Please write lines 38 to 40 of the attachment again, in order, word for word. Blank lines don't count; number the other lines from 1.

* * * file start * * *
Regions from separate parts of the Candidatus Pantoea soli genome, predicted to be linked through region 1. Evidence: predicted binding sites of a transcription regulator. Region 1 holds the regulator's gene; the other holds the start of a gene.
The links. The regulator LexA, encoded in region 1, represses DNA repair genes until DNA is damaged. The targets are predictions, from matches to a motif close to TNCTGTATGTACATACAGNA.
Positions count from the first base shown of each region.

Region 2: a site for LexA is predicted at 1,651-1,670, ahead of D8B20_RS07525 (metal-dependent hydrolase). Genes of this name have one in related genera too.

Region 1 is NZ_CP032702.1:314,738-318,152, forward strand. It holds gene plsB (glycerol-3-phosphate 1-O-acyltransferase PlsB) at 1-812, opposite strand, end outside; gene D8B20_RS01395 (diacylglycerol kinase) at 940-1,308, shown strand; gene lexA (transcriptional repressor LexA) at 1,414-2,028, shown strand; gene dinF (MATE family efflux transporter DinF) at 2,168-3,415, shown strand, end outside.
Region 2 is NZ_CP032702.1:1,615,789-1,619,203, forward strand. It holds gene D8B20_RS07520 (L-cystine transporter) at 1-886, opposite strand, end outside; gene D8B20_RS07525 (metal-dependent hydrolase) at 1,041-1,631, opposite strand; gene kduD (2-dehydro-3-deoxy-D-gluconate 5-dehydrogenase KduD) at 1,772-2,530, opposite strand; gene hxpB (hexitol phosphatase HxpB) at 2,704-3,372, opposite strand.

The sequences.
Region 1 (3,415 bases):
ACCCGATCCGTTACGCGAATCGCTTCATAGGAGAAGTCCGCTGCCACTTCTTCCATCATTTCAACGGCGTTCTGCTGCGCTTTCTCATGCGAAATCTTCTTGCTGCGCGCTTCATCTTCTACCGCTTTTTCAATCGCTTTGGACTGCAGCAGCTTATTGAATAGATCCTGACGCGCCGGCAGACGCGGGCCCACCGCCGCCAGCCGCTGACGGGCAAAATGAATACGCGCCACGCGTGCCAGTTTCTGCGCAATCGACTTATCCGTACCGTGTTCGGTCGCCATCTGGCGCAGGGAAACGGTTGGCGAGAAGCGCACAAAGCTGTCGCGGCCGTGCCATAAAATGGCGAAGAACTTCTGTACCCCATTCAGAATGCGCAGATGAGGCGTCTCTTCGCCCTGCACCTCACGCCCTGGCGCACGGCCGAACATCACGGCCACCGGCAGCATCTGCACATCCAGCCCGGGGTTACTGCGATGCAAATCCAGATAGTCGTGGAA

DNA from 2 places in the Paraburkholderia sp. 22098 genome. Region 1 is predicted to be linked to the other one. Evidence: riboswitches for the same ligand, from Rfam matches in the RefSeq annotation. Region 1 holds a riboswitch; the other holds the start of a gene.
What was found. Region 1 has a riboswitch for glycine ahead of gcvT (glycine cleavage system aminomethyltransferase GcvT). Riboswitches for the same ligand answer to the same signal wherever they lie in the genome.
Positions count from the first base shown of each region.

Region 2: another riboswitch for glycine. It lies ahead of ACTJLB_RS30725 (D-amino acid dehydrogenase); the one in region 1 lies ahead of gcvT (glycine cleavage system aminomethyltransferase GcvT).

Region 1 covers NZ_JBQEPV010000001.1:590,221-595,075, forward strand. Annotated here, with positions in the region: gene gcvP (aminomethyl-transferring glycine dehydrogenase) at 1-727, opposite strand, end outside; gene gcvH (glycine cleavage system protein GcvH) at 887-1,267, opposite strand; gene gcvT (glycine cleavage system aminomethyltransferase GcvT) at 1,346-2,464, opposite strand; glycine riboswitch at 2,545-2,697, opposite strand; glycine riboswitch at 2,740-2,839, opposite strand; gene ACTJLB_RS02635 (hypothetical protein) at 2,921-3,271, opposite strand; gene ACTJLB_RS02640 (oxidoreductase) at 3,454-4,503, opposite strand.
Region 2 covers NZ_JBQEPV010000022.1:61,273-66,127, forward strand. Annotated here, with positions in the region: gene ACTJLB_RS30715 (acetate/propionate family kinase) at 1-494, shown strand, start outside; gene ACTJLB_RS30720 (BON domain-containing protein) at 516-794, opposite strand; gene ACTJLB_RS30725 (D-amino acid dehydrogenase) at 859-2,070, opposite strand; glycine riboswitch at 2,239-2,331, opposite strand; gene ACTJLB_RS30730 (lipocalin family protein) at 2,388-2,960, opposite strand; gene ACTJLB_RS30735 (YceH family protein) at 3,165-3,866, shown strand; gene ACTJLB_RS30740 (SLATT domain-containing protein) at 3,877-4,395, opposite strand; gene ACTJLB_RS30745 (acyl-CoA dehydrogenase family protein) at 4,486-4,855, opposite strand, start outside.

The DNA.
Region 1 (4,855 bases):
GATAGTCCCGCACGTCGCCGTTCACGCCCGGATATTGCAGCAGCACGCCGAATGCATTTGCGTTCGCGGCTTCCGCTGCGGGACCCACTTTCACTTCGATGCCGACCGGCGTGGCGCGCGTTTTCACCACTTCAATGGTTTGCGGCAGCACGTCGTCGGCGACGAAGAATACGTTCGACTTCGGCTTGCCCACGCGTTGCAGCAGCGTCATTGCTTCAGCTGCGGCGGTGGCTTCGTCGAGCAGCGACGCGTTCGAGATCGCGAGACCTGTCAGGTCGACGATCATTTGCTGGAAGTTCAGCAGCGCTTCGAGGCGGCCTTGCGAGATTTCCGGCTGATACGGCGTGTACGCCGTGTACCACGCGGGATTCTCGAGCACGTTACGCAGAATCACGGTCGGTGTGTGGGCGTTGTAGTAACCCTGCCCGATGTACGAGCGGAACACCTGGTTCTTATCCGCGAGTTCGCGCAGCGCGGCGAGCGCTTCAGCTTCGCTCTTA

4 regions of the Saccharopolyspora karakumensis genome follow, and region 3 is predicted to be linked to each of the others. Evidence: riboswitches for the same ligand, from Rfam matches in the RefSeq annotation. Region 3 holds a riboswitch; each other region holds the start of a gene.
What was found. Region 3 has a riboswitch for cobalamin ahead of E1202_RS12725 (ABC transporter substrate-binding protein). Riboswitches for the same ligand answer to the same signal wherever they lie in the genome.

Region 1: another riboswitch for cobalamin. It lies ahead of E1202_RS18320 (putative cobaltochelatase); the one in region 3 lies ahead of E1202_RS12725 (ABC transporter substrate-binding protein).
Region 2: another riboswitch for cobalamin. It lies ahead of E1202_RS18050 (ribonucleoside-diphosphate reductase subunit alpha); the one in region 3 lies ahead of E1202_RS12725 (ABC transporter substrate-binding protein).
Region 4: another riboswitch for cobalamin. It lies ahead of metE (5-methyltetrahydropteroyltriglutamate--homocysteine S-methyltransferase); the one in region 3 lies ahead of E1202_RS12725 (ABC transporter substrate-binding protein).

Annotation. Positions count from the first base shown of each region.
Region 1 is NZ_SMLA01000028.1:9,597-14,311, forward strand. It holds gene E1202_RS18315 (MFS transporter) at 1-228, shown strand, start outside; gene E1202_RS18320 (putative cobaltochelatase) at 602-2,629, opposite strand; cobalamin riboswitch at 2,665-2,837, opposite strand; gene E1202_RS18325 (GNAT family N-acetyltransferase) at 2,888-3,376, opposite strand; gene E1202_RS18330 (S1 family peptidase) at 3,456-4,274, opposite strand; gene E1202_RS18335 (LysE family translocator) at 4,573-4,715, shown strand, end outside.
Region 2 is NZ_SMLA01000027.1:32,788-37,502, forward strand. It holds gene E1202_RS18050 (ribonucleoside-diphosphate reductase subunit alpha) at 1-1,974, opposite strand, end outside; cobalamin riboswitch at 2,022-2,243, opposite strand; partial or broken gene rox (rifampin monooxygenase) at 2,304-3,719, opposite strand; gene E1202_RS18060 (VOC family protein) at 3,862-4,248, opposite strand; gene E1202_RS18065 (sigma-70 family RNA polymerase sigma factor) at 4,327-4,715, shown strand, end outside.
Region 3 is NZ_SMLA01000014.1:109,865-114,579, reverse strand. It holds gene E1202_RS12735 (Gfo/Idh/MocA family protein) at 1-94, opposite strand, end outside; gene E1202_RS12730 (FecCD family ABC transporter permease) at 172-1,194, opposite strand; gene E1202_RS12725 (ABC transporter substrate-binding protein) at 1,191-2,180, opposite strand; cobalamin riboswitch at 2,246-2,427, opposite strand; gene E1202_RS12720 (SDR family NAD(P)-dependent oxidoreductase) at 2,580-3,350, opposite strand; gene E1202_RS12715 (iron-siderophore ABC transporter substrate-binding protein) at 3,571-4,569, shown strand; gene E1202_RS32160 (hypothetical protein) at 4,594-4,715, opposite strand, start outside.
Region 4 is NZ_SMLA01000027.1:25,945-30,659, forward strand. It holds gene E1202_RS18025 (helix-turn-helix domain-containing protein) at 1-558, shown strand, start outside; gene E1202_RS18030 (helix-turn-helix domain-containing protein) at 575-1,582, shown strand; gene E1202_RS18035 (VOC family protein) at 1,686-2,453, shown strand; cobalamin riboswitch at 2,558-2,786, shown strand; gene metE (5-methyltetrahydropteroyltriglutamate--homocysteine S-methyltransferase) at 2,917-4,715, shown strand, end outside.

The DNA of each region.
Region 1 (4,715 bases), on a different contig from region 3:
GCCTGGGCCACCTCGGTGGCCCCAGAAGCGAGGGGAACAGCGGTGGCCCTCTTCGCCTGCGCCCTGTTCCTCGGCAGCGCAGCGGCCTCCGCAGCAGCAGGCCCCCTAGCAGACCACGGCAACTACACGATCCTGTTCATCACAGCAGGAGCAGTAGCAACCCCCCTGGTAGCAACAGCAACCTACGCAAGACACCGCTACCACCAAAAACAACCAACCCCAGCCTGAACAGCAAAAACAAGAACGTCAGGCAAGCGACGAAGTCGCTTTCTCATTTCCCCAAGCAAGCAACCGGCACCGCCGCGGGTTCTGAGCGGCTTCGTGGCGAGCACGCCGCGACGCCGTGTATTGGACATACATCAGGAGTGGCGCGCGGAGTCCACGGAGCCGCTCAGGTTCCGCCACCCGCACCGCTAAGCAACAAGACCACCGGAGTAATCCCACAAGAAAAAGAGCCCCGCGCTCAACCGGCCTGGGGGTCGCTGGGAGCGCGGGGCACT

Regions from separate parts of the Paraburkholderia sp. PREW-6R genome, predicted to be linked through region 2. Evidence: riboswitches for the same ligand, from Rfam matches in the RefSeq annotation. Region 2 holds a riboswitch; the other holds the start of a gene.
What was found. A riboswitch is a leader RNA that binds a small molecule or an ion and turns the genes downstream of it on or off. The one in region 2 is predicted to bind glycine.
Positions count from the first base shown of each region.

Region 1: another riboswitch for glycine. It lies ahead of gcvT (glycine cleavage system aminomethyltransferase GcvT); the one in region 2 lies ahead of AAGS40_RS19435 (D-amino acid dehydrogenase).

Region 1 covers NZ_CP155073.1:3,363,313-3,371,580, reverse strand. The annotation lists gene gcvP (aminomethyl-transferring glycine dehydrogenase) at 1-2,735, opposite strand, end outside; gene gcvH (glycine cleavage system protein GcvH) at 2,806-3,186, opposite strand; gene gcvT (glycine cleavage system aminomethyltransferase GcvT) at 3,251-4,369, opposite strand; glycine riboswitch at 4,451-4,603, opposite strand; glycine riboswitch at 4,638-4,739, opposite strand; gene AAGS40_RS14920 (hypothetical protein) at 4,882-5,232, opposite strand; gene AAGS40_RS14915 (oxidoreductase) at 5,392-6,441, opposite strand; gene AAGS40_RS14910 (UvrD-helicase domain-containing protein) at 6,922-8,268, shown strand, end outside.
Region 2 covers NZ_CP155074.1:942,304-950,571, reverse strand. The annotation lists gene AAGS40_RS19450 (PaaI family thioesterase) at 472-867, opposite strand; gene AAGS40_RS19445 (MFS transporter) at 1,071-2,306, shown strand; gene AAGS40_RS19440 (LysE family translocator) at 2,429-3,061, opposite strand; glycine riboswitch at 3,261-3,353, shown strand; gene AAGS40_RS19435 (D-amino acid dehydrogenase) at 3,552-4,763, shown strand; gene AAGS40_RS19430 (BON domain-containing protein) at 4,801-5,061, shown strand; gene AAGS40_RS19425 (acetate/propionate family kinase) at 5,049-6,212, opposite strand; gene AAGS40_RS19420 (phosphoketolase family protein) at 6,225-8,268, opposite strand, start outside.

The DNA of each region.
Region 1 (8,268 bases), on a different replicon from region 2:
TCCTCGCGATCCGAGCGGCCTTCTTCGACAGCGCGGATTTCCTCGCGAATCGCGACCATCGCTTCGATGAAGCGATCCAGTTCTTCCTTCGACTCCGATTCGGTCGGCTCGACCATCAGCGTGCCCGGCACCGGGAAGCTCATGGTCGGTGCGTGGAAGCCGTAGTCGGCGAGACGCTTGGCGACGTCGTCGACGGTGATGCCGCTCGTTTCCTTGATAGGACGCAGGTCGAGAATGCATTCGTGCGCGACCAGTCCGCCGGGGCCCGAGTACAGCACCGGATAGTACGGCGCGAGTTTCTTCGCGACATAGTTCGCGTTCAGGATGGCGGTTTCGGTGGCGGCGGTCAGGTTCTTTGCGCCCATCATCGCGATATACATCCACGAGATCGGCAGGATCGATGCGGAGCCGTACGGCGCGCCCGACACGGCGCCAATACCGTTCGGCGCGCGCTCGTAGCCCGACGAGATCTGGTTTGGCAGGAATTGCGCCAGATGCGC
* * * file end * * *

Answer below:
The DNA of each region.
Region 1 (8,268 bases), on a different replicon from region 2:
TCCTCGCGATCCGAGCGGCCTTCTTCGACAGCGCGGATTTCCTCGCGAATCGCGACCATCGCTTCGATGAAGCGATCCAGTTCTTCCTTCGACTCCGATTCGGTCGGCTCGACCATCAGCGTGCCCGGCACCGGGAAGCTCATGGTCGGTGCGTGGAAGCCGTAGTCGGCGAGACGCTTGGCGACGTCGTCGACGGTGATGCCGCTCGTTTCCTTGATAGGACGCAGGTCGAGAATGCATTCGTGCGCGACCAGTCCGCCGGGGCCCGAGTACAGCACCGGATAGTACGGCGCGAGTTTCTTCGCGACATAGTTCGCGTTCAGGATGGCGGTTTCGGTGGCGGCGGTCAGGTTCTTTGCGCCCATCATCGCGATATACATCCACGAGATCGGCAGGATCGATGCGGAGCCGTACGGCGCGCCCGACACGGCGCCAATACCGTTCGGCGCGCGCTCGTAGCCCGACGAGATCTGGTTTGGCAGGAATTGCGCCAGATGCGC